We enjoyed a 4 hour food tour in Marrakech, which involved frequent stops at street stands to taste a variety of foods. Our guide picked us up at our riad about mid-morning, and we began a stroll through the nearby streets.
Our first stop was a small eatery close to our riad, where we tasted a local breakfast dish of hssoua belboula, or barley soup. This was akin to starting the day with cream of wheat. However this was a soup made from barley – a common grain grown in Morocco – and infused with olive oil and cumin. Quite tasty.
The next stop was at a street stand, where three women were producing a pancake/crepe like dish called msemmen. These are made from a basic bread recipe, flattened into a square, fried on a hot metal cooking surface and brushed with a mixture of spices. Best eaten hot, the crepes were very tasty.
Our third stop was another street stand, where the gentleman was producing sferj/chfanj, or Moroccan donuts. These are produced from a water/flour/sugar/salt dough, deep fried and served with copious amounts of drizzled honey.
After a short walk, we came upon another stand which was serving brissara, a soup made from dried fava beans and served with lots of olive oil, cumin and cayenne. This was accompanied with the traditional Moroccan mint tea.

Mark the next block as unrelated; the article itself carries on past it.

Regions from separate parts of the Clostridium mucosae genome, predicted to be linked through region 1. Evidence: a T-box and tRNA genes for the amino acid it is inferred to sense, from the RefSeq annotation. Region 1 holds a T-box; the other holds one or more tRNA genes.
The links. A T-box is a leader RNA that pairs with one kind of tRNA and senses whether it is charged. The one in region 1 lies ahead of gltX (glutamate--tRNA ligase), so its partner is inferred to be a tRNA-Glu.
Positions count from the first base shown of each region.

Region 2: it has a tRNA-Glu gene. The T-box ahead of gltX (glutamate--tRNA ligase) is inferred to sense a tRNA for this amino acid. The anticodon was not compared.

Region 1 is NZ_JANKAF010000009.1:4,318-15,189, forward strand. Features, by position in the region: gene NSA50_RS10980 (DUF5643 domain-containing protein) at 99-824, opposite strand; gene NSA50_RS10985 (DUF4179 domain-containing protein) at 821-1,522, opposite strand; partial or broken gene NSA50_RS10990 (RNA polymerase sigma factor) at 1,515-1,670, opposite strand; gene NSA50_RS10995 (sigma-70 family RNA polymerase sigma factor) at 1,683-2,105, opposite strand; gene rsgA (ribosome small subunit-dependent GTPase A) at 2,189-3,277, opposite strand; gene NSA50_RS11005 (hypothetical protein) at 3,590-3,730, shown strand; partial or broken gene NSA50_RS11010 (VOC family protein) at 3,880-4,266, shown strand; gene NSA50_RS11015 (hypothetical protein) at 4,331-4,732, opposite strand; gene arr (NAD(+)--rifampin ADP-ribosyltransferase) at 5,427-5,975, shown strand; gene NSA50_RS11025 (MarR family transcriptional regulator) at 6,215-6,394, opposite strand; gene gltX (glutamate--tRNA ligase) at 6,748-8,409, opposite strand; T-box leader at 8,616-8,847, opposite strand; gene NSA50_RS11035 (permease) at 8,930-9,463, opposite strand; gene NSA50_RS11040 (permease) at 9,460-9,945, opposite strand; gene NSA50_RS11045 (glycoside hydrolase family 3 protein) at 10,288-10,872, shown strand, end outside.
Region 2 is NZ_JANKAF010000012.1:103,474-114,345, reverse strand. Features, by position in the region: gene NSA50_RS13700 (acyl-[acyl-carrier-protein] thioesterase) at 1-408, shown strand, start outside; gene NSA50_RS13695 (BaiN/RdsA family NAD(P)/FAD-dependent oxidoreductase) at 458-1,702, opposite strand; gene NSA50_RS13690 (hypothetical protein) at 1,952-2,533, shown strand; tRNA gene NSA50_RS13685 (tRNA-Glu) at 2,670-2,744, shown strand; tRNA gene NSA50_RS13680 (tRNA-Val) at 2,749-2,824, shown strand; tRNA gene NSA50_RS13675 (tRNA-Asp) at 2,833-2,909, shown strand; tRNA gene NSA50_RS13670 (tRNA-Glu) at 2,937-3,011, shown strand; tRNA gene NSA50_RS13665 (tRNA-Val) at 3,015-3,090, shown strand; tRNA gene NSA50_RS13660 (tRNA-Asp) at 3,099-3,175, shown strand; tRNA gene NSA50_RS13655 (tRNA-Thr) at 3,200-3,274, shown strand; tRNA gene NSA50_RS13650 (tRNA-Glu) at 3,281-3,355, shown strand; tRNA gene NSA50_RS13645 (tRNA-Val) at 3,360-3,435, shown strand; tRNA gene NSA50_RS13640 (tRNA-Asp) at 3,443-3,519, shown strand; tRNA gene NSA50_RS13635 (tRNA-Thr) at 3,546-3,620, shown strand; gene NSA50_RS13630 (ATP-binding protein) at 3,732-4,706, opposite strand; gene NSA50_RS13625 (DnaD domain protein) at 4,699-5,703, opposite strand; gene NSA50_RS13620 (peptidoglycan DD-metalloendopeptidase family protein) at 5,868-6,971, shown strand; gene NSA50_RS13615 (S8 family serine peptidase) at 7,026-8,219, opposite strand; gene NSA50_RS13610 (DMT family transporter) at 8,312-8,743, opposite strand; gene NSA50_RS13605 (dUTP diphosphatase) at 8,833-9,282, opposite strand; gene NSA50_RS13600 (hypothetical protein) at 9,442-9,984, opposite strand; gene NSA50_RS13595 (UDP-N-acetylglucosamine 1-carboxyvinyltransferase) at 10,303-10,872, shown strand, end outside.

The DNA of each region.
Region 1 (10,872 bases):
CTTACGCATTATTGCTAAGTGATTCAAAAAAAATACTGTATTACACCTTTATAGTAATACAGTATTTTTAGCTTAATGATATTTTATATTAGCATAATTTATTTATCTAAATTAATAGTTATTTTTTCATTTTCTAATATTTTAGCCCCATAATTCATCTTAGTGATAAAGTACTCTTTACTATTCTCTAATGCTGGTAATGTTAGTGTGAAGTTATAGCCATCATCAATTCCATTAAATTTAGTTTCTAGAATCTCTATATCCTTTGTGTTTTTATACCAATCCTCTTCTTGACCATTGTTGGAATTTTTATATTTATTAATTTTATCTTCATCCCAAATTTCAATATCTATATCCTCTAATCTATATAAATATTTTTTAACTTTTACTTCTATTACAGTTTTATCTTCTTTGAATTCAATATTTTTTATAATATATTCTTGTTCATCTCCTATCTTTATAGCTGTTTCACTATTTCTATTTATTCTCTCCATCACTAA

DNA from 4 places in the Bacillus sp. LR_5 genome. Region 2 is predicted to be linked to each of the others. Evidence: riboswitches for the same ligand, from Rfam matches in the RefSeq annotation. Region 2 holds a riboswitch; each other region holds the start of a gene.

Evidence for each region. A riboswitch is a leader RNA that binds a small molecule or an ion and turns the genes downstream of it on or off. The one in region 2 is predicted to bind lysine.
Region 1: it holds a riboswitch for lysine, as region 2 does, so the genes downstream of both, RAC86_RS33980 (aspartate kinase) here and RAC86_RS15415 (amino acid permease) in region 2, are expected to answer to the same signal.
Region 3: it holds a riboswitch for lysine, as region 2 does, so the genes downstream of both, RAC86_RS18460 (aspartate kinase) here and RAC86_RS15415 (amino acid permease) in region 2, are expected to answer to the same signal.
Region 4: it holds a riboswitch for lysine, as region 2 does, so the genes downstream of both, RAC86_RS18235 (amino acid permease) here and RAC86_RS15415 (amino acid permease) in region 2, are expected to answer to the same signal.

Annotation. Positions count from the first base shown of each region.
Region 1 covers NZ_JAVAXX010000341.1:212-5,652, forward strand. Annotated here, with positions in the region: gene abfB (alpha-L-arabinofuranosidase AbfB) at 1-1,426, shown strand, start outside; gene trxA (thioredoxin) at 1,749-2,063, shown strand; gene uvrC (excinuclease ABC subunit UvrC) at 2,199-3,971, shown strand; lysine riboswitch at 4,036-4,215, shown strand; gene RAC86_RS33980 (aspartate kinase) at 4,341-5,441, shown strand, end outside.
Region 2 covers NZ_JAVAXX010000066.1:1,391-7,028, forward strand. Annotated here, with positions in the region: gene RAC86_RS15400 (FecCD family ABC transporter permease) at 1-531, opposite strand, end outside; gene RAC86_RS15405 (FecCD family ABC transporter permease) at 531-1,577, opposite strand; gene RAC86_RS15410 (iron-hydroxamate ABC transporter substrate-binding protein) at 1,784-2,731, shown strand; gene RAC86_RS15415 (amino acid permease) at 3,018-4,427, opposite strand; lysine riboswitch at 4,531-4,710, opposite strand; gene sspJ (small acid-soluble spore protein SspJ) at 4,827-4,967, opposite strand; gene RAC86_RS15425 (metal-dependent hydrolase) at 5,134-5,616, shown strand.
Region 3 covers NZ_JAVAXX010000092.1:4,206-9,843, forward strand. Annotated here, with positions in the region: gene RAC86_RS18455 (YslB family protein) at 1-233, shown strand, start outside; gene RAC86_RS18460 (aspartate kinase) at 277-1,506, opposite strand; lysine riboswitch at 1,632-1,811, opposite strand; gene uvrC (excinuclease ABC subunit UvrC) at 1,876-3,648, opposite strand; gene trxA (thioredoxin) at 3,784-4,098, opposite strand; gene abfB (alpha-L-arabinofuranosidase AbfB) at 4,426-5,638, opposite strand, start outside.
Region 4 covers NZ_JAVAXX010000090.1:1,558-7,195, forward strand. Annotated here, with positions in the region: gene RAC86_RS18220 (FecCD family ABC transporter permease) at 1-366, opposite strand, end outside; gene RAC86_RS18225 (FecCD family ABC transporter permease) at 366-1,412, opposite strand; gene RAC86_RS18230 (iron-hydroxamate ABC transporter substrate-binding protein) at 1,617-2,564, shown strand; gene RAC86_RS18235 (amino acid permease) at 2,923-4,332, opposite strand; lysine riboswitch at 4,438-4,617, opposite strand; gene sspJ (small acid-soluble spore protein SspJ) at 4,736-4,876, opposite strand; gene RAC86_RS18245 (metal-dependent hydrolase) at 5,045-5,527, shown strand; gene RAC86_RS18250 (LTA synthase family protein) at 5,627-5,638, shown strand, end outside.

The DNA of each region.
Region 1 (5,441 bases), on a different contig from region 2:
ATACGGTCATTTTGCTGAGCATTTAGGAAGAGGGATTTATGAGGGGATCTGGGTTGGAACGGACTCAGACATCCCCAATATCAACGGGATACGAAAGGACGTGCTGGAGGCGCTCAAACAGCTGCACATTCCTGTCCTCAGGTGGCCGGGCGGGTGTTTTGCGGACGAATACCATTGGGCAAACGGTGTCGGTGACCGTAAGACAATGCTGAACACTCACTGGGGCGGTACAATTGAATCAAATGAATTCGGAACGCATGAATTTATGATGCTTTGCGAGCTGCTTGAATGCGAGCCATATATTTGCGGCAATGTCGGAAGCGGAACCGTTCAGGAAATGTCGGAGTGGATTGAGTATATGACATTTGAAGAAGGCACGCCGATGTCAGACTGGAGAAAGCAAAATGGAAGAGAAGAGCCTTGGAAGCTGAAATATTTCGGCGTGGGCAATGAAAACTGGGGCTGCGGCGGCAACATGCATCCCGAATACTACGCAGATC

At our next stop we crowded into a very small cafe and squeezed into a table for two – with five people. Our guide then brought us a dish called loubia, a bean soup served with Moroccan bread. This was eaten with folded over small pieces of the delicious bread.
Next was a stop at a local “Starbucks” for strong Moroccan coffee. We watched while the vendor ground the beans, covered them with hot water, placed the container in a barrel of hot and heated sand and allowed the mixture to blend. The result was a wonderful but very strong coffee.
After another stroll through the souk, we came upon a series of olive stalls. Olives are a staple of Moroccan food, and these stands contained a huge variety of olives. We tried several, including a flavored and spicy variety.
Our last stop was for lunch at a restaurant near the main square. We climbed two sets of stairs, finally settling in at a spacious table on the rooftop. After a series of Moroccan salads – all delicious – we were served the main course of a very traditional dish called a tanjia. A tanjia is a Moroccan stew – usually lamb with saffron, cumin, preserved lemon and garlic – cooked in a ceramic jug or amphora for many hours while buried in hot ashes. The end consistency is akin to a confit of lamb, quite delicious.
That was the end of a quite enjoyable food tour. The guide service offers such tours during the day and also in the evening, and offers a good way to experience various foods and to tour part of the medina.